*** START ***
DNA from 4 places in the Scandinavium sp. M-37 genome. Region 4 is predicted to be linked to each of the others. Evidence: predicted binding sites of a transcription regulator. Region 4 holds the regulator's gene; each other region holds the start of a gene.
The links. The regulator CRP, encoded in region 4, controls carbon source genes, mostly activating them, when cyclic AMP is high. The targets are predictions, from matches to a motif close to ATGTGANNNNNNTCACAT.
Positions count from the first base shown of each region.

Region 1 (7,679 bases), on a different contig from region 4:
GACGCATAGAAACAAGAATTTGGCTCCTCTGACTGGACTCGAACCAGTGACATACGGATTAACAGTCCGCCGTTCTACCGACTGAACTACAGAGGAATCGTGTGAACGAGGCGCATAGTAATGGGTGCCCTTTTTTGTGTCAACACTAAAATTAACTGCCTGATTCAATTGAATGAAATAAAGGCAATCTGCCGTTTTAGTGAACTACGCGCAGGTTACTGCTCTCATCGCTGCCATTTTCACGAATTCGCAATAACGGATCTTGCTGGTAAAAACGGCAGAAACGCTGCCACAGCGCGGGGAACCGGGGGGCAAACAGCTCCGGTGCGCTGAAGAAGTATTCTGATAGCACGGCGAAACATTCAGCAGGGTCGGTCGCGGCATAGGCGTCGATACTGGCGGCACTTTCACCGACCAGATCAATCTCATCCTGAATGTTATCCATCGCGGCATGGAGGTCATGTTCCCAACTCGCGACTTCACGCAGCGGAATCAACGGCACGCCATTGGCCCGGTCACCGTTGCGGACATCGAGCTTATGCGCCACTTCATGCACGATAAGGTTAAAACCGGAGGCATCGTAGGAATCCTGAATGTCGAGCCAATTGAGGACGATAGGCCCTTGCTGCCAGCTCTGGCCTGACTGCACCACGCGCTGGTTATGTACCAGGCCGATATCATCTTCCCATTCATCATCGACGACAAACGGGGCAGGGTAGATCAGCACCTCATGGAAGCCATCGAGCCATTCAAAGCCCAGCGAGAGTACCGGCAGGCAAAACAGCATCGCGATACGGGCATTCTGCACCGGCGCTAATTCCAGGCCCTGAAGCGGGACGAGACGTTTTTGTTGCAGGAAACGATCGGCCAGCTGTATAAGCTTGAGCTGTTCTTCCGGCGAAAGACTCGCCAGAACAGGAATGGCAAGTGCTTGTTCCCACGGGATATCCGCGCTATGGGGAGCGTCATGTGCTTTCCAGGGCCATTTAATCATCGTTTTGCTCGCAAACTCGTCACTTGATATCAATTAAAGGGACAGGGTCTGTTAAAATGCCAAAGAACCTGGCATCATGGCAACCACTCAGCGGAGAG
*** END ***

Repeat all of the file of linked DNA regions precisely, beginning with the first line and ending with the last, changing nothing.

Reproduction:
DNA from 4 places in the Scandinavium sp. M-37 genome. Region 4 is predicted to be linked to each of the others. Evidence: predicted binding sites of a transcription regulator. Region 4 holds the regulator's gene; each other region holds the start of a gene.
The links. The regulator CRP, encoded in region 4, controls carbon source genes, mostly activating them, when cyclic AMP is high. The targets are predictions, from matches to a motif close to ATGTGANNNNNNTCACAT.
Positions count from the first base shown of each region.

Region 1 (7,679 bases), on a different contig from region 4:
GACGCATAGAAACAAGAATTTGGCTCCTCTGACTGGACTCGAACCAGTGACATACGGATTAACAGTCCGCCGTTCTACCGACTGAACTACAGAGGAATCGTGTGAACGAGGCGCATAGTAATGGGTGCCCTTTTTTGTGTCAACACTAAAATTAACTGCCTGATTCAATTGAATGAAATAAAGGCAATCTGCCGTTTTAGTGAACTACGCGCAGGTTACTGCTCTCATCGCTGCCATTTTCACGAATTCGCAATAACGGATCTTGCTGGTAAAAACGGCAGAAACGCTGCCACAGCGCGGGGAACCGGGGGGCAAACAGCTCCGGTGCGCTGAAGAAGTATTCTGATAGCACGGCGAAACATTCAGCAGGGTCGGTCGCGGCATAGGCGTCGATACTGGCGGCACTTTCACCGACCAGATCAATCTCATCCTGAATGTTATCCATCGCGGCATGGAGGTCATGTTCCCAACTCGCGACTTCACGCAGCGGAATCAACGGCACGCCATTGGCCCGGTCACCGTTGCGGACATCGAGCTTATGCGCCACTTCATGCACGATAAGGTTAAAACCGGAGGCATCGTAGGAATCCTGAATGTCGAGCCAATTGAGGACGATAGGCCCTTGCTGCCAGCTCTGGCCTGACTGCACCACGCGCTGGTTATGTACCAGGCCGATATCATCTTCCCATTCATCATCGACGACAAACGGGGCAGGGTAGATCAGCACCTCATGGAAGCCATCGAGCCATTCAAAGCCCAGCGAGAGTACCGGCAGGCAAAACAGCATCGCGATACGGGCATTCTGCACCGGCGCTAATTCCAGGCCCTGAAGCGGGACGAGACGTTTTTGTTGCAGGAAACGATCGGCCAGCTGTATAAGCTTGAGCTGTTCTTCCGGCGAAAGACTCGCCAGAACAGGAATGGCAAGTGCTTGTTCCCACGGGATATCCGCGCTATGGGGAGCGTCATGTGCTTTCCAGGGCCATTTAATCATCGTTTTGCTCGCAAACTCGTCACTTGATATCAATTAAAGGGACAGGGTCTGTTAAAATGCCAAAGAACCTGGCATCATGGCAACCACTCAGCGGAGAG